One of the hottest topics in sinus treatment today is the new balloon catheter. This new instrument is a small flexible catheter that holds a very tough and powerful balloon on the tip. The catheter is placed into the narrowed sinus opening using real time x-rays. Once in position, the balloon is inflated and forcefully stretches the sinus opening.
Steps in using these devices are:
To gain initial sinus access, the Sinus Guide Catheter is introduced into the target sinus under endoscopic visualization. A flexible Sinus Guidewire is introduced through the Sinus Guide Catheter and gently advanced into the target sinus under fluoroscopic guidance.
The Sinus Balloon Catheter tracks smoothly over the Sinus Guidewire and positioned across the blocked ostium. Using fluoroscopy, the position of the Sinus Balloon Catheter is confirmed. It is gradually inflated to gently restructure the blocked ostium.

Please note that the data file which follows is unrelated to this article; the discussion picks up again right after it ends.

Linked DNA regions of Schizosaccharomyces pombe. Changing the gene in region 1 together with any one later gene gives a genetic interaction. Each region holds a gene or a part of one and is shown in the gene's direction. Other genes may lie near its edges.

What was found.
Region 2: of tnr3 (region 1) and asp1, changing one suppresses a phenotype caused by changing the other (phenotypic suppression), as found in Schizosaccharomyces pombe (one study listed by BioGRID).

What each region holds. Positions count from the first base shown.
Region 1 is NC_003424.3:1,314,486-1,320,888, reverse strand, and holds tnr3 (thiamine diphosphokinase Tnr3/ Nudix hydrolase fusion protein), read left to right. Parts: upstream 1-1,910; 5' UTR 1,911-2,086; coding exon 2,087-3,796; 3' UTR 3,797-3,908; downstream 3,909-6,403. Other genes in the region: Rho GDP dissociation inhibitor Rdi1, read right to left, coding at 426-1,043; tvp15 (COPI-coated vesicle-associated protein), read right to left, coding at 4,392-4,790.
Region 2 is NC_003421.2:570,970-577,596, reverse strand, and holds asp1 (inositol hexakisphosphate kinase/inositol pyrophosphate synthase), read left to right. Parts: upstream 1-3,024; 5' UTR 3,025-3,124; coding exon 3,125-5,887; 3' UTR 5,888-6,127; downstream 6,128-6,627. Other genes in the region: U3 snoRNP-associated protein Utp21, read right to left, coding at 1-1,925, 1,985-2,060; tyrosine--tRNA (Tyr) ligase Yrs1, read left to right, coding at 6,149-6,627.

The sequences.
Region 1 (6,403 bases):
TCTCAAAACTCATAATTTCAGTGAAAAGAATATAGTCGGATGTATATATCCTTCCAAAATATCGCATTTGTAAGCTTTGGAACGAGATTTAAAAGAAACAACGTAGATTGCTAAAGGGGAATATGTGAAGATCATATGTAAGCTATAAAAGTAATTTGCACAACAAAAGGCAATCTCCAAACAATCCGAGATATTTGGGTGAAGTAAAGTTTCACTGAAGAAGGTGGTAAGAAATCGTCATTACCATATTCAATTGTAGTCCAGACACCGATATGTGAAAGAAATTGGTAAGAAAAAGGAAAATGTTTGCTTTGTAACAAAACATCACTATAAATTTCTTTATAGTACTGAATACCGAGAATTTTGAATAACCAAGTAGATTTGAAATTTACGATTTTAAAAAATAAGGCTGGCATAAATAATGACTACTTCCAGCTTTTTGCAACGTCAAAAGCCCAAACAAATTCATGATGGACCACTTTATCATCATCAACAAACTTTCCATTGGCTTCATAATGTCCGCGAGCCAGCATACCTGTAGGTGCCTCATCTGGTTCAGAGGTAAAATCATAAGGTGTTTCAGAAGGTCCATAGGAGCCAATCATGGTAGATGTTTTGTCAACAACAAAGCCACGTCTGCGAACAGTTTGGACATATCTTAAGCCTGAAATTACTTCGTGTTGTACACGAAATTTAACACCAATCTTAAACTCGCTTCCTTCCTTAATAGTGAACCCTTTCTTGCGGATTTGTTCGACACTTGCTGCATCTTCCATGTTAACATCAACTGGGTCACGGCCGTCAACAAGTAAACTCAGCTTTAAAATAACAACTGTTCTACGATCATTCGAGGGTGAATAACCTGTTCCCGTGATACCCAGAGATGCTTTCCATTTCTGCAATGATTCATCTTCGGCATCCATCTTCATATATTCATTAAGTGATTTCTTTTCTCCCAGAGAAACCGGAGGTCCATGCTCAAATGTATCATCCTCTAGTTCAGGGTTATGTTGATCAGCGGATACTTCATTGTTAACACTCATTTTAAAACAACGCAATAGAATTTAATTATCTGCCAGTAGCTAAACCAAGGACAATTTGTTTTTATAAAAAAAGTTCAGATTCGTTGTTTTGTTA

The Balloon SinuplastyTM system is removed, leaving the ostium open and allowing the return of normal sinus drainage and function. There is little to no disruption to mucosal lining.
I have attended the official training course that is given by Acclarent, the company that makes the balloons and ancillary devices. This device is very new, and its exact role in sinus surgery has not been completely determined.
I am confident that this device has an important place in the treatment of chronic sinus disease and will discuss this option with patients who I believe to be a candidate.
This instrument will not replace standard techniques in most cases. In those cases where it is a helpful tool, patients can expect less post operative discomfort and less post operative bleeding. Traditional endoscopic surgery is not a particularly painful procedure, and the recovery is fairly rapid anyway, but every little bit helps.
The primary drawbacks to using the balloon are that it adds approximately $1200 dollars to the procedure, and the long term effectiveness in a wide variety of patients is not entirely known.